COVID-19 Class Actions Against Aged Care Providers
It is already known that the elderly are more vulnerable to COVID-19, with the probability of hospitalisation and death increasing with age. This vulnerability, combined with the ease of transmission, has resulted in aged care facilities being an environment with a higher rate of probability and consequence should an outbreak occur. Once residents are infected, the flow on effects on staff, other residents, families and friends are significant. In the event that families believe the provider is at fault for the outbreak, it may result in a class action being brought against the provider. With 2,000 cases recorded in aged care facilities and 633 deaths (as at 21/9/2020)1 which account for over 70% of COVID deaths in Australia, the probability of class actions is increasing.
What is a class action?
A class action is a type of lawsuit in which a group of people are represented by one or small number of individuals. In Australia, the minimum number of people required for a class action is seven. These individuals must all have claims that arise out of the same or similar circumstances. In the event of a win, all plaintiffs are awarded a pro-rate payout. Employees, consumers or patients, can all bring class actions against companies.
What could cause a class action?
A class action could be filed by friends or families of residents affected by COVID-19 for the following reasons including but not limited to:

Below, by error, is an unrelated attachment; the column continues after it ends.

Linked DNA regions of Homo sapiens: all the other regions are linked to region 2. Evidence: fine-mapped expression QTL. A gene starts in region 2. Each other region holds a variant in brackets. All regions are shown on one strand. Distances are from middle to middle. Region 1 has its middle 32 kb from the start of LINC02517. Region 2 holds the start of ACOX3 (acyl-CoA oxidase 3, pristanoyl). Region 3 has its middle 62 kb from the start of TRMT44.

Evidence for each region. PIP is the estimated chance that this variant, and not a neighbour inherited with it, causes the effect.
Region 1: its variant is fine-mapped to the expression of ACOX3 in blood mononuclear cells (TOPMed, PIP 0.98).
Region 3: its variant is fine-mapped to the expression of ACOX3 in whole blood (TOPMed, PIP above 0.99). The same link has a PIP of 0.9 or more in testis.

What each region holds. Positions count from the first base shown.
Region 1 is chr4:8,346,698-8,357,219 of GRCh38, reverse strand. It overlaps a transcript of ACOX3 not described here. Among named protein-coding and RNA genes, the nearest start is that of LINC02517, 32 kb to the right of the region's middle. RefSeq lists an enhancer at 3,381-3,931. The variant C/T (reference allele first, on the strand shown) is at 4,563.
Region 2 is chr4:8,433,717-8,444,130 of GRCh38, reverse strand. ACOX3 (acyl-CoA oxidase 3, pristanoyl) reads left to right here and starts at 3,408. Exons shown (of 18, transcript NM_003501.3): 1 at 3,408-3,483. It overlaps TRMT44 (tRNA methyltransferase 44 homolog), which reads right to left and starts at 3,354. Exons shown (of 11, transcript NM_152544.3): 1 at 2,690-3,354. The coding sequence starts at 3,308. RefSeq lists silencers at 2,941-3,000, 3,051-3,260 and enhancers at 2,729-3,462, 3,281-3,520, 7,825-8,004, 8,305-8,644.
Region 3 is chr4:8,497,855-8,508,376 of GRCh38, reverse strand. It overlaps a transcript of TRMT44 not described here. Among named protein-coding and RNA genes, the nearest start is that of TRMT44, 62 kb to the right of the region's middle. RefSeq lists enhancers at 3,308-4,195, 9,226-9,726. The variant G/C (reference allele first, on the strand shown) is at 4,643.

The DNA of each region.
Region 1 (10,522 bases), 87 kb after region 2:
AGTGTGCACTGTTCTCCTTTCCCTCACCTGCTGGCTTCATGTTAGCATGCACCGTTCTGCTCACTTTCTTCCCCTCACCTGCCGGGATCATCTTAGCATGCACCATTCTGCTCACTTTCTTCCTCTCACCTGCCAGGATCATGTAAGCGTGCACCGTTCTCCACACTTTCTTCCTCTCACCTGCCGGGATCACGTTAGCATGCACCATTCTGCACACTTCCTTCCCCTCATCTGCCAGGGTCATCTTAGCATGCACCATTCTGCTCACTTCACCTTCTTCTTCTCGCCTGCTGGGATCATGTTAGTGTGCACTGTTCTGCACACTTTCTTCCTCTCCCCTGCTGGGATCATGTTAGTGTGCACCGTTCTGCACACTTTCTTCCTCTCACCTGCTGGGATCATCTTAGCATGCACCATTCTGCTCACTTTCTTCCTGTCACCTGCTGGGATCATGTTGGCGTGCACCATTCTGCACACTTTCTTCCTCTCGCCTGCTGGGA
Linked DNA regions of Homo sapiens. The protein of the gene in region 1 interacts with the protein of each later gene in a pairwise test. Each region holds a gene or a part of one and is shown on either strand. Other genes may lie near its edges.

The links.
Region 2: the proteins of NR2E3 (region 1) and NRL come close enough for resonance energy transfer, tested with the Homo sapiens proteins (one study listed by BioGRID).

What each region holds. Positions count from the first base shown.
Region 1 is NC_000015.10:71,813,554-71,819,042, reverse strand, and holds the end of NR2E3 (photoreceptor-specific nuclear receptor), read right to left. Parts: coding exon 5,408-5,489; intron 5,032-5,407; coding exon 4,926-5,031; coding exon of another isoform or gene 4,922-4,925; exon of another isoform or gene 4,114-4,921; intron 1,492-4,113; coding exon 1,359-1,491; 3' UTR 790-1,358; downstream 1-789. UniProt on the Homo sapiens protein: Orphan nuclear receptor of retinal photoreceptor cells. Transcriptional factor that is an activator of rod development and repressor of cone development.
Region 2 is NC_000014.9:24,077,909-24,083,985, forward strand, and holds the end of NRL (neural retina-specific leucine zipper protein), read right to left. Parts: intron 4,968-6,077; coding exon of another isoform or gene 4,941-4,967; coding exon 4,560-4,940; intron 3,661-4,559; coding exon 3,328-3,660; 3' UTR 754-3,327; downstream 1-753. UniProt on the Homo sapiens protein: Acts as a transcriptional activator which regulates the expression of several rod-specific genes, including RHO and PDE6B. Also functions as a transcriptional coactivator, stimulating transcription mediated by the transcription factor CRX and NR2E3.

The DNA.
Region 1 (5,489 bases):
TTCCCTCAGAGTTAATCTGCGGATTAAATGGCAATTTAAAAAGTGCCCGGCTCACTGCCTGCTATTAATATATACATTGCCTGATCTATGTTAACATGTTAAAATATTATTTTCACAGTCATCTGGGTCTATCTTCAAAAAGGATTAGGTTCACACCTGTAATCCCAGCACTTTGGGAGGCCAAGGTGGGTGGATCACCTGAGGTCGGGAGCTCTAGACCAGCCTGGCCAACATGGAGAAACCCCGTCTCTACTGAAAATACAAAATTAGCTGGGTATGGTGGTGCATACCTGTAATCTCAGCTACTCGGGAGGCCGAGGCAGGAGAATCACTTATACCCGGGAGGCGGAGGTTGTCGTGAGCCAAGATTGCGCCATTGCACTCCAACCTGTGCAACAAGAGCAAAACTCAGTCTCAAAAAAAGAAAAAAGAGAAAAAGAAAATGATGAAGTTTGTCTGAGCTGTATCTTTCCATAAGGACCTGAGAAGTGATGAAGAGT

- Failure to adequately plan for the control, diagnosis and treatment of the disease
- Improper isolation of known or suspected cases
- Breach of professional duty
- Incorrect protocols and medical care procedures
- Failure to act in the deceased best interest
- Failure to provide a safe and comfortable environment
- Inadequate use of Personal Protective Equipment
It is important to remember that while family of residents are the most likely to participate in a class action, staff can also start a class action. This is most likely to occur because of the workplace health and safety risks associated with COVID-19. Whilst there have been no employee related COVID-19 class actions to date, class actions by employees is still a significant risk to a provider.
Current Class Actions in the Aged Care Sector